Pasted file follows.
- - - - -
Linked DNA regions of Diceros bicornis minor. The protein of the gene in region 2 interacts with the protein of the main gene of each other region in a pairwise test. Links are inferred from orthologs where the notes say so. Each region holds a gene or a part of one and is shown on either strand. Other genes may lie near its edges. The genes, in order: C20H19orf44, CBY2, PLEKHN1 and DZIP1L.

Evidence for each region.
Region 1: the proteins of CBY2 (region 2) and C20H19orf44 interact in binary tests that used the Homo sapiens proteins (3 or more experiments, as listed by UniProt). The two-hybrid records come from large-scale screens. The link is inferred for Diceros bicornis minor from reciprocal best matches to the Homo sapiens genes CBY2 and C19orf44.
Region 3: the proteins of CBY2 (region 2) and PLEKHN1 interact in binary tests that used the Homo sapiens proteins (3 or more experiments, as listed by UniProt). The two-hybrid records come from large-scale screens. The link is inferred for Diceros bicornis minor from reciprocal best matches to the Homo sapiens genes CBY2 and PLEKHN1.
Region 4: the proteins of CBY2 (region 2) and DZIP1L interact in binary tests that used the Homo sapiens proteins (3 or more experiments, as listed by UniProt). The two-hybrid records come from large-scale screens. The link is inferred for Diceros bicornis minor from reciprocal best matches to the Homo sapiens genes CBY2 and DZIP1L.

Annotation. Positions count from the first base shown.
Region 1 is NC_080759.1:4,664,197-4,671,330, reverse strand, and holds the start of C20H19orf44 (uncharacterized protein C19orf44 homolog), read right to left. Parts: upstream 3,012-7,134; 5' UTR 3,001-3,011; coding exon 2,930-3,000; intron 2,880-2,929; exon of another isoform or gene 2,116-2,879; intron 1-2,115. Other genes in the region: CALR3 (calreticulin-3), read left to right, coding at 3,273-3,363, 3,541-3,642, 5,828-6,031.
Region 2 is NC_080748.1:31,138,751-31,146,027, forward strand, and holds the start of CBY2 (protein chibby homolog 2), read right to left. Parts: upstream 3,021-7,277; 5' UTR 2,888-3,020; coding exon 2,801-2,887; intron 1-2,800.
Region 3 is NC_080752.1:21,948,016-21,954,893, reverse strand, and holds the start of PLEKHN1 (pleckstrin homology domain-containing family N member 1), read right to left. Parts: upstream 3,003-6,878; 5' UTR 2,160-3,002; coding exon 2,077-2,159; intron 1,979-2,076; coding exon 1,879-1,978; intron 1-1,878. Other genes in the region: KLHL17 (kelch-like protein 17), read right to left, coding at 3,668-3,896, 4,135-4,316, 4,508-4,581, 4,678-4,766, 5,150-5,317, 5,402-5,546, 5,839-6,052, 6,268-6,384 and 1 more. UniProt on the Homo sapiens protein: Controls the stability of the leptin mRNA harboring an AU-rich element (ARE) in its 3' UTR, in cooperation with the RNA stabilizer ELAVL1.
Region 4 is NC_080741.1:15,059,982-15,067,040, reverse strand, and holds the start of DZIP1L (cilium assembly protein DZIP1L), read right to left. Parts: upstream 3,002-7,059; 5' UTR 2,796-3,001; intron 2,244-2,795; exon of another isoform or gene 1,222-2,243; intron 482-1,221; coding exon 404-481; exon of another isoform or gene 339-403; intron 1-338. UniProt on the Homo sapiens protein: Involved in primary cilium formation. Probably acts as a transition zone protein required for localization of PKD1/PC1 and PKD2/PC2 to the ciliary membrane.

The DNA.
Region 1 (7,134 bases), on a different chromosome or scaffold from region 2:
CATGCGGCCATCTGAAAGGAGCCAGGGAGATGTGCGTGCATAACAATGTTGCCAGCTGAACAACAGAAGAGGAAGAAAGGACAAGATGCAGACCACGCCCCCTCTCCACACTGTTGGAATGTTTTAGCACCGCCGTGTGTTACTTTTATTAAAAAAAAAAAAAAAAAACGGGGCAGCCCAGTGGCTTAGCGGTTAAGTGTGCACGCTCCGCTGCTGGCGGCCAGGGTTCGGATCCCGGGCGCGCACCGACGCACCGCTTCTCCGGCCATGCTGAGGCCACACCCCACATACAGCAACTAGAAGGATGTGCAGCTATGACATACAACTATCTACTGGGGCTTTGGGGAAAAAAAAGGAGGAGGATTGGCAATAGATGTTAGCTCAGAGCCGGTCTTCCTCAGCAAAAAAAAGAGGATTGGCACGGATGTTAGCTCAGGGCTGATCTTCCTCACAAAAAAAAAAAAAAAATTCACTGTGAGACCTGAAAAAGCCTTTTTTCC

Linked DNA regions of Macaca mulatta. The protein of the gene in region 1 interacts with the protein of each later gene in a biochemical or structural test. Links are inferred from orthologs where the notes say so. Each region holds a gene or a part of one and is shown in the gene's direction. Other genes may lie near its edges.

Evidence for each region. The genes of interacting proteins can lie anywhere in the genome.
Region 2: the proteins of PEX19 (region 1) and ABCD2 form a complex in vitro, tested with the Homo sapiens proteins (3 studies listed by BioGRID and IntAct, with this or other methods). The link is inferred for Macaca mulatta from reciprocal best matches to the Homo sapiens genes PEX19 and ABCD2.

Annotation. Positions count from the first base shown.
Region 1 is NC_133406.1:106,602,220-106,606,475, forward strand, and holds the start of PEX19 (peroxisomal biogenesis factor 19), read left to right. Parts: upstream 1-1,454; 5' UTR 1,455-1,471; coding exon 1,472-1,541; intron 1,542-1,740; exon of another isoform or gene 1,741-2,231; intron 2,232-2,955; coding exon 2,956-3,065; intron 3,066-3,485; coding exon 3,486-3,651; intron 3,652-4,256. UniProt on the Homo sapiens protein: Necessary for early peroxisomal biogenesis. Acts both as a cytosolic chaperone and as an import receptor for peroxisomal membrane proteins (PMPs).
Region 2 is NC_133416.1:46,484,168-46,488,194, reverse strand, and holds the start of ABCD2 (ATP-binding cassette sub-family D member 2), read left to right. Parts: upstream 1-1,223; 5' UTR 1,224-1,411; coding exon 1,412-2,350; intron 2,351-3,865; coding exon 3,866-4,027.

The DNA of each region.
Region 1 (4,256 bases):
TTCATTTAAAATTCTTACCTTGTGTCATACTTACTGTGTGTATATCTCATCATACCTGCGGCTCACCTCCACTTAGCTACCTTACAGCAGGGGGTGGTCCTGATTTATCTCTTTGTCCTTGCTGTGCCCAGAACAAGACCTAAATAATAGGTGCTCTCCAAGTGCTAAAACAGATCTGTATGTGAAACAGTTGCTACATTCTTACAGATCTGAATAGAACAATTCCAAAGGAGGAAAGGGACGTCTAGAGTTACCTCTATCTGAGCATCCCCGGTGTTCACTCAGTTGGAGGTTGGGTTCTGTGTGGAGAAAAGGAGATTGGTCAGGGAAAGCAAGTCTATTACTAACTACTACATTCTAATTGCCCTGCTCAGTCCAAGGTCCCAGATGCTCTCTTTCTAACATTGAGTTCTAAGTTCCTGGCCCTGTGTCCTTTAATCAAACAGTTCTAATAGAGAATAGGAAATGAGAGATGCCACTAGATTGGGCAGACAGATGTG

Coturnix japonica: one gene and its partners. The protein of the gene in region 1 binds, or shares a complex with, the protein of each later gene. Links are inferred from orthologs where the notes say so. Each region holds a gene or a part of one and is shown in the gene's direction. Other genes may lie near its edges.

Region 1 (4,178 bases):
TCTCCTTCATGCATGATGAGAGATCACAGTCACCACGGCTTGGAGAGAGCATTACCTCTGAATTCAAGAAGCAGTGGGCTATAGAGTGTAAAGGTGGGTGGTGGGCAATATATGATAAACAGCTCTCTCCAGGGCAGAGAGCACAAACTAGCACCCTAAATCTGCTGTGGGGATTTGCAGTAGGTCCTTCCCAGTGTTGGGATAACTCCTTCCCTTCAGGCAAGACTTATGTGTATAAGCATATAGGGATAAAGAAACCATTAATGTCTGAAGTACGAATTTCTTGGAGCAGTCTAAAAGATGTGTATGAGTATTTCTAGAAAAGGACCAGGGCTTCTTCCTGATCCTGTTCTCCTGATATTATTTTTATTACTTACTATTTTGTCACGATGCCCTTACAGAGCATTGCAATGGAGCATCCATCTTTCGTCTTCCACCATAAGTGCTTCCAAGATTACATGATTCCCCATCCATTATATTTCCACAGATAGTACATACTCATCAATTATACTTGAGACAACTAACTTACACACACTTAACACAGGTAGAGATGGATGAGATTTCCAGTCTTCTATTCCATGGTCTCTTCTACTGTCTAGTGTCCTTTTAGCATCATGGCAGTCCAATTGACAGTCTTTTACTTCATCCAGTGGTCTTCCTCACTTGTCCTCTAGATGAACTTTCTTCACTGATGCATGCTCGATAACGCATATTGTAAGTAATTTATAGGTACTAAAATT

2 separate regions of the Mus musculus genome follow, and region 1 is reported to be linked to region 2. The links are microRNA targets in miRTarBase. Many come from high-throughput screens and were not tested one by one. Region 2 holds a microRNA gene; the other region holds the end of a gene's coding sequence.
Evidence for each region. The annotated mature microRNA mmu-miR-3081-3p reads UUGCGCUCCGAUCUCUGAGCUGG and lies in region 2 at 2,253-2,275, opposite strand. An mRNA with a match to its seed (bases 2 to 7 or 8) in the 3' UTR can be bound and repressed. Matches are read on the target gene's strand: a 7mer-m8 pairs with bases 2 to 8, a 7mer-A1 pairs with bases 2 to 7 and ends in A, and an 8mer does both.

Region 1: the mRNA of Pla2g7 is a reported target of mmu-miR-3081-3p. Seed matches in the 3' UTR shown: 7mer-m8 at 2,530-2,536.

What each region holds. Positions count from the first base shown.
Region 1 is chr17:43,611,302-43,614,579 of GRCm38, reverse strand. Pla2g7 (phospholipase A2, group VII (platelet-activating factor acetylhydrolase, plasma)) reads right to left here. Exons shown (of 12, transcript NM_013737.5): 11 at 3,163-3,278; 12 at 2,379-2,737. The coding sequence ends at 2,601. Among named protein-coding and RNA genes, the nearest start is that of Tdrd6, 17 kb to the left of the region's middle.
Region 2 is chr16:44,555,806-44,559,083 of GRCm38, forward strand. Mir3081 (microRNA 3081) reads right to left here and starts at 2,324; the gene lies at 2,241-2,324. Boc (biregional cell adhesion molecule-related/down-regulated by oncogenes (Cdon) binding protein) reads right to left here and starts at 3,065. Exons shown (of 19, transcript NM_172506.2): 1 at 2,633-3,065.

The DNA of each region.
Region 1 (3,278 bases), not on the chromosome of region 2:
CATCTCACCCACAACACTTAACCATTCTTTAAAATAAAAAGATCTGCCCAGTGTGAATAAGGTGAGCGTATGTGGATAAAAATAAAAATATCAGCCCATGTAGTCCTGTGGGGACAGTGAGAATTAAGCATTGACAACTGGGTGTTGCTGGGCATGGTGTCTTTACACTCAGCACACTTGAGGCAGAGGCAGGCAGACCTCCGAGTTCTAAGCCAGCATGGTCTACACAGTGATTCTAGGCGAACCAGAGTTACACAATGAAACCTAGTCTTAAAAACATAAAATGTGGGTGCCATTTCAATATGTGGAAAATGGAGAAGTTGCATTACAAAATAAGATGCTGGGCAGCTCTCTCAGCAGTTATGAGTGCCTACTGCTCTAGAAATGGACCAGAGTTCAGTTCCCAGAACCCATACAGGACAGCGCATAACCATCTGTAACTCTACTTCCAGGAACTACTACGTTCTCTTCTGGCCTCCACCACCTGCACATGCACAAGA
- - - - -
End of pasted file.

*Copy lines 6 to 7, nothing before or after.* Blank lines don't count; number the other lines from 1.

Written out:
Annotation. Positions count from the first base shown.
Region 1 is NC_080759.1:4,664,197-4,671,330, reverse strand, and holds the start of C20H19orf44 (uncharacterized protein C19orf44 homolog), read right to left. Parts: upstream 3,012-7,134; 5' UTR 3,001-3,011; coding exon 2,930-3,000; intron 2,880-2,929; exon of another isoform or gene 2,116-2,879; intron 1-2,115. Other genes in the region: CALR3 (calreticulin-3), read left to right, coding at 3,273-3,363, 3,541-3,642, 5,828-6,031.